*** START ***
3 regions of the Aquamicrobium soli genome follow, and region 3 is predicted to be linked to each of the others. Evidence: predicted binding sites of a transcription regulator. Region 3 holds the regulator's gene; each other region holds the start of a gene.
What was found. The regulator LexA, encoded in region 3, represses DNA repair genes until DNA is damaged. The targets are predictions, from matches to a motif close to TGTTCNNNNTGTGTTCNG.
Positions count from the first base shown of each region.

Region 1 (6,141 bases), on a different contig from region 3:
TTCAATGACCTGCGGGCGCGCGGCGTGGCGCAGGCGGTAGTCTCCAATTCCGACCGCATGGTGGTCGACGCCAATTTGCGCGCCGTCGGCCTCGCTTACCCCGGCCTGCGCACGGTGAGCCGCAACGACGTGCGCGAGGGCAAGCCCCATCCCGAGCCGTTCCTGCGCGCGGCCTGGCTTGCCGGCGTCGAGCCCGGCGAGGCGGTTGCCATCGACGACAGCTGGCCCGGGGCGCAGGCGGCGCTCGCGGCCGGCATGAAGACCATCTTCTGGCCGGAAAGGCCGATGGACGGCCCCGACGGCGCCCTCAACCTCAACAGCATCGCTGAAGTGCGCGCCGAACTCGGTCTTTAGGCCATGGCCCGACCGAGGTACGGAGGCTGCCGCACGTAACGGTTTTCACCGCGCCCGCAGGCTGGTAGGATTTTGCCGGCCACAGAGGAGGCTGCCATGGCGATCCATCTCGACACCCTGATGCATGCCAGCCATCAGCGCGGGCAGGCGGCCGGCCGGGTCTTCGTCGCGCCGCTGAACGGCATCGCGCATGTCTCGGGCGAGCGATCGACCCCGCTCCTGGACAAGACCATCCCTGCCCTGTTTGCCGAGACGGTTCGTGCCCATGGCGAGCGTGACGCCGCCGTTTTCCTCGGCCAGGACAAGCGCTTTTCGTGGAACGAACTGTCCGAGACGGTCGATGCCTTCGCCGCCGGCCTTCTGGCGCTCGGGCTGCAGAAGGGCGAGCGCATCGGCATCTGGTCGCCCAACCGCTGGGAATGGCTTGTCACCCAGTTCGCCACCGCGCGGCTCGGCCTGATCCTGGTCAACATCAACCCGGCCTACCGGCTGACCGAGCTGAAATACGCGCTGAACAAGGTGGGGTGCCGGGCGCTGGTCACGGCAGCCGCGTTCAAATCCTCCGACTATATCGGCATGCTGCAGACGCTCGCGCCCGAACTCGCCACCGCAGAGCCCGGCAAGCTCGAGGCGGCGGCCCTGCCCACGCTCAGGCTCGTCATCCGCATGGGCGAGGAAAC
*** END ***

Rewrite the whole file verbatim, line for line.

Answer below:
3 regions of the Aquamicrobium soli genome follow, and region 3 is predicted to be linked to each of the others. Evidence: predicted binding sites of a transcription regulator. Region 3 holds the regulator's gene; each other region holds the start of a gene.
What was found. The regulator LexA, encoded in region 3, represses DNA repair genes until DNA is damaged. The targets are predictions, from matches to a motif close to TGTTCNNNNTGTGTTCNG.
Positions count from the first base shown of each region.

Region 1 (6,141 bases), on a different contig from region 3:
TTCAATGACCTGCGGGCGCGCGGCGTGGCGCAGGCGGTAGTCTCCAATTCCGACCGCATGGTGGTCGACGCCAATTTGCGCGCCGTCGGCCTCGCTTACCCCGGCCTGCGCACGGTGAGCCGCAACGACGTGCGCGAGGGCAAGCCCCATCCCGAGCCGTTCCTGCGCGCGGCCTGGCTTGCCGGCGTCGAGCCCGGCGAGGCGGTTGCCATCGACGACAGCTGGCCCGGGGCGCAGGCGGCGCTCGCGGCCGGCATGAAGACCATCTTCTGGCCGGAAAGGCCGATGGACGGCCCCGACGGCGCCCTCAACCTCAACAGCATCGCTGAAGTGCGCGCCGAACTCGGTCTTTAGGCCATGGCCCGACCGAGGTACGGAGGCTGCCGCACGTAACGGTTTTCACCGCGCCCGCAGGCTGGTAGGATTTTGCCGGCCACAGAGGAGGCTGCCATGGCGATCCATCTCGACACCCTGATGCATGCCAGCCATCAGCGCGGGCAGGCGGCCGGCCGGGTCTTCGTCGCGCCGCTGAACGGCATCGCGCATGTCTCGGGCGAGCGATCGACCCCGCTCCTGGACAAGACCATCCCTGCCCTGTTTGCCGAGACGGTTCGTGCCCATGGCGAGCGTGACGCCGCCGTTTTCCTCGGCCAGGACAAGCGCTTTTCGTGGAACGAACTGTCCGAGACGGTCGATGCCTTCGCCGCCGGCCTTCTGGCGCTCGGGCTGCAGAAGGGCGAGCGCATCGGCATCTGGTCGCCCAACCGCTGGGAATGGCTTGTCACCCAGTTCGCCACCGCGCGGCTCGGCCTGATCCTGGTCAACATCAACCCGGCCTACCGGCTGACCGAGCTGAAATACGCGCTGAACAAGGTGGGGTGCCGGGCGCTGGTCACGGCAGCCGCGTTCAAATCCTCCGACTATATCGGCATGCTGCAGACGCTCGCGCCCGAACTCGCCACCGCAGAGCCCGGCAAGCTCGAGGCGGCGGCCCTGCCCACGCTCAGGCTCGTCATCCGCATGGGCGAGGAAAC